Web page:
In 1845, he entered the store of John Fulwiler, as clerk, in the building lately torn down, adjoining the residence of the late Nannie Harper. In 1849 he began reading law with R.P. McClure, Esq., but in the early spring of 1850 was carried away with the gold fever, resulting from the discoveries of gold in California, and in the first part of April, embarked from New York by way of Panama for the New El Dorado. This trip was made, on both sides of the Isthmus, in sailing vessels, and with the crossing of the Isthmus occupied over four months. Owing to the crowded condition of the ships, and insufficient supplies, the voyage was far from being pleasant.

On his arrival in San Francisco, Mr. McCune at once proceeded to the mines and for nearly two years was engaged in mining on the Yube river, near Rough and Ready. Having, by hard work and frugality, made some money in the mines, his thoughts turned homeward, but attracted by the allurements of speculation, he, in company with some business friends in Sacramento, charted a sailing vessel and went to Astoria, Oregon, and purchased a shipload of hogs, which at that time were commanding almost fabulous prices in the state of California. With his all staked on this venture and with high anticipations of fortune, they set sail for San Francisco. But man proposes--God disposes. A few days out the ship encountered violent storms, and for nine days was entirely at the mercy of the winds. The decks were washed with the waves and all the hogs drowned and washed overboard.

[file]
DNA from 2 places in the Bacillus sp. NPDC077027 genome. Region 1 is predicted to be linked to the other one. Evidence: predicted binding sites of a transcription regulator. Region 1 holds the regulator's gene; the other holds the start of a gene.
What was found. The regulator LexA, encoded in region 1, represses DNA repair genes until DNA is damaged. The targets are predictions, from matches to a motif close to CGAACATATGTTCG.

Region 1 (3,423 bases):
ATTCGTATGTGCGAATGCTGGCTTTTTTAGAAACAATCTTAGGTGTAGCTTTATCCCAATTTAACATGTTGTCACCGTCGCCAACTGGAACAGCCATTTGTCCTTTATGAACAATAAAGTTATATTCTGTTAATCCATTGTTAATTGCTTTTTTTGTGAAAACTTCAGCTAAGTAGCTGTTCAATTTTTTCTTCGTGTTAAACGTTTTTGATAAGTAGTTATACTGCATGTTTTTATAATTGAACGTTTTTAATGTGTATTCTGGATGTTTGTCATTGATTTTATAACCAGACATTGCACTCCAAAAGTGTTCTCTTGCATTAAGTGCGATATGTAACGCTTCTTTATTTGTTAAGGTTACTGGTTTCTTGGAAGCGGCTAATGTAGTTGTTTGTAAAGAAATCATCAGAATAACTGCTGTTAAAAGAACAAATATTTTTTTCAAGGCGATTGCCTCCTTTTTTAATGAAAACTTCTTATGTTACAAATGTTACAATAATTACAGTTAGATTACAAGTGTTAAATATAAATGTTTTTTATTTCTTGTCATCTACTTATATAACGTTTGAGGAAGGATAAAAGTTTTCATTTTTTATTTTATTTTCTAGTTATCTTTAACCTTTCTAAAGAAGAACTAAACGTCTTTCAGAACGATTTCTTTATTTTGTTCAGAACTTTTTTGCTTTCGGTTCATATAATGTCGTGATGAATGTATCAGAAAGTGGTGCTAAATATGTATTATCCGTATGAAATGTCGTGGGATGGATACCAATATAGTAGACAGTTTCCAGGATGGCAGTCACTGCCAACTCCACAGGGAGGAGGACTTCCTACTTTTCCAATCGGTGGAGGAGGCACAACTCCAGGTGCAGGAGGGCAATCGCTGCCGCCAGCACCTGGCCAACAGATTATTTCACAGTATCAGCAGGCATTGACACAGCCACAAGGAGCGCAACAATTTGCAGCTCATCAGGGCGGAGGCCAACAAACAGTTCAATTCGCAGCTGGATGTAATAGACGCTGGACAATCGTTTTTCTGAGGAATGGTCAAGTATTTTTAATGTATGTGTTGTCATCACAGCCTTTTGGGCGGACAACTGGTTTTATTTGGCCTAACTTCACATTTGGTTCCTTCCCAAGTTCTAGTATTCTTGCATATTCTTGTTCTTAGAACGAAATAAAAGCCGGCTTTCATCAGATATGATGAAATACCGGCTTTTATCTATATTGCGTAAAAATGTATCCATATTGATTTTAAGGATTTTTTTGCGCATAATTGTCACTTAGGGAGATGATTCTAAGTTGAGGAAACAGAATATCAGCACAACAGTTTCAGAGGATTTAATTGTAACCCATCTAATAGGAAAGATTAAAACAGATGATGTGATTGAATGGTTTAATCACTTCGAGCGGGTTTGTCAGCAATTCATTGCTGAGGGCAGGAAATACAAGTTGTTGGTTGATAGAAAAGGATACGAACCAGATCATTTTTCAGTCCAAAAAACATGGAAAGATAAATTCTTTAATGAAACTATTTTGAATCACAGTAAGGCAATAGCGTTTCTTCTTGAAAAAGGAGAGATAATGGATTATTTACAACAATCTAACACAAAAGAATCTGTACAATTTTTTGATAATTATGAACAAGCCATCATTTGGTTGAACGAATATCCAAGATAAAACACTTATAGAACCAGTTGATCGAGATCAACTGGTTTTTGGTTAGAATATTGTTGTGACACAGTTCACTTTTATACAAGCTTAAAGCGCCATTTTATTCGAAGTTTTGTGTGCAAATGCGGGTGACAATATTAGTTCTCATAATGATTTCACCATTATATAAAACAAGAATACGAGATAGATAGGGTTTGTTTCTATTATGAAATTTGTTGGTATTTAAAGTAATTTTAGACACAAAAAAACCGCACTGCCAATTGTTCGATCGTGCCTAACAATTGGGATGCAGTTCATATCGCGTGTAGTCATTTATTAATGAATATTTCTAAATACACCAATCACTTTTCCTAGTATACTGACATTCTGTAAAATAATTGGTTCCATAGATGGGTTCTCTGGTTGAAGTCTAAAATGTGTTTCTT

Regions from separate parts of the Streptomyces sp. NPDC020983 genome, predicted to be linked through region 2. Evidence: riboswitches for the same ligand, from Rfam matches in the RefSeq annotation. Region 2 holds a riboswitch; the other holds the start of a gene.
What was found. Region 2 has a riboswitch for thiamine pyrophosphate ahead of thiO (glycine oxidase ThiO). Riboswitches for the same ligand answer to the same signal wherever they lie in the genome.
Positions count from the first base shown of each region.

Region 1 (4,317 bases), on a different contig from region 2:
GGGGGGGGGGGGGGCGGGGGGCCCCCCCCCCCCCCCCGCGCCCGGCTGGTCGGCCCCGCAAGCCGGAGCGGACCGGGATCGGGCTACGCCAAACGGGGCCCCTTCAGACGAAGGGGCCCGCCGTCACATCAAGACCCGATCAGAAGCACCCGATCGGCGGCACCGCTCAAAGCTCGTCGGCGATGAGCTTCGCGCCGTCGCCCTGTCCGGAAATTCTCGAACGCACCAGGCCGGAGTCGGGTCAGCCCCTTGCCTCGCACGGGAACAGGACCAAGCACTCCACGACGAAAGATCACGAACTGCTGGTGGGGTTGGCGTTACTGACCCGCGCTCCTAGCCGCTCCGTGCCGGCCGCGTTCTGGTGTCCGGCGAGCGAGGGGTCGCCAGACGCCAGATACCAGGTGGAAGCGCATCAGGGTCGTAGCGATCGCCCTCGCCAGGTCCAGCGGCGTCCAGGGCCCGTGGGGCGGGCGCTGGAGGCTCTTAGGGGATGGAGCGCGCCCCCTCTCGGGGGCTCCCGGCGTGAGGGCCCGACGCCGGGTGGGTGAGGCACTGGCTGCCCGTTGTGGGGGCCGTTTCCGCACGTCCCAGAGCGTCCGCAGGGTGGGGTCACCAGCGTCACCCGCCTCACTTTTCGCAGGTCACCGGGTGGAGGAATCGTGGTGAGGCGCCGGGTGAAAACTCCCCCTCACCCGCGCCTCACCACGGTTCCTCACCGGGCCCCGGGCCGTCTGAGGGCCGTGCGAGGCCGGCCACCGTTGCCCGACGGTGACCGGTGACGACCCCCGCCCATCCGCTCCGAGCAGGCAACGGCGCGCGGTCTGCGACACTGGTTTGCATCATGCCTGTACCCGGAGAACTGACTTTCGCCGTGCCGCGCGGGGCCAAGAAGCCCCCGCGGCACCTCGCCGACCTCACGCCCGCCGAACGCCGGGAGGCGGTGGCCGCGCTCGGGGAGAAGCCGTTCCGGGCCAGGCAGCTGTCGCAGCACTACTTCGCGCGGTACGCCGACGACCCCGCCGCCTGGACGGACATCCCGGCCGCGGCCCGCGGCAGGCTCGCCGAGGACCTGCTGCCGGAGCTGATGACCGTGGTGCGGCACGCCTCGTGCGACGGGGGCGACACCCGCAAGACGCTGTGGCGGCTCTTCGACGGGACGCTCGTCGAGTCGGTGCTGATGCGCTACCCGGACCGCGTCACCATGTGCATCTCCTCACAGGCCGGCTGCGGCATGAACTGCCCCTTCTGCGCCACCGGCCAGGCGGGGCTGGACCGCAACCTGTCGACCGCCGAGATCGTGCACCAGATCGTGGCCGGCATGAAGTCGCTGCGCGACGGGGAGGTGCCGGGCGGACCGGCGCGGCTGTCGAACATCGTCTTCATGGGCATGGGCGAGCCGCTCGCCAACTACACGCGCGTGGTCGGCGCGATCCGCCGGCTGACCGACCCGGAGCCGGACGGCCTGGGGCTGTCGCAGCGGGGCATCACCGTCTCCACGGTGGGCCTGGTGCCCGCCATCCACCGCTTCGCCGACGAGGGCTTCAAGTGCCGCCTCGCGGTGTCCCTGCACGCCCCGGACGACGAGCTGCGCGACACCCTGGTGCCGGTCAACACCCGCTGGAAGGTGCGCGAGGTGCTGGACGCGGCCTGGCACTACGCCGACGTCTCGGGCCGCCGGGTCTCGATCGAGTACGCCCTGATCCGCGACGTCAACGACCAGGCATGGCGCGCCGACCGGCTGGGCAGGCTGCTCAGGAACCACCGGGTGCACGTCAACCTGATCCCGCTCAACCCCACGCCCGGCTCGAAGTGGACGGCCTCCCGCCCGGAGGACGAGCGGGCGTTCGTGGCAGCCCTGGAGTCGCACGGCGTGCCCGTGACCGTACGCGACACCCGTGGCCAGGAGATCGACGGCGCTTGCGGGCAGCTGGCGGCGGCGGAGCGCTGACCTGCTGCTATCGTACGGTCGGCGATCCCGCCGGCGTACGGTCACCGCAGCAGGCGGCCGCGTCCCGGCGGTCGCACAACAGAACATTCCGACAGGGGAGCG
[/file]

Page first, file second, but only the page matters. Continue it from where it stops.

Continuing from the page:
The ship, being entirely dismantled drifted with the storm and finally found shelter in one of the inlets of Puget Sound on the southern coast of Vancouver's Island. Here they remained for about six months. The coast being uninhabited and so far north and of the line of travel, the ship's officers had no chart and were entirely ignorant of where they were. Establishing communication with the land they procured fuel from the dwarf cedars, with which the island was covered, and a supply of food by scraping from the rocks at low tide the small mussels, which covered them thickly. In the Spring following they were visited by some Indians, who came into the Sound for the purpose of fishing. By means of signs they were able to communicate with them and ascertained that the Indians knew of white men inland, from whom they obtained axes, ammunition, etc. They accompanied the Indians and after a considerable journey reached Walla Walla, a station of the Hudson Bay Fur Company, on one of the tributaries of the Columbia River, about two hundred miles form Astoria, from where they had set sail some six months previous.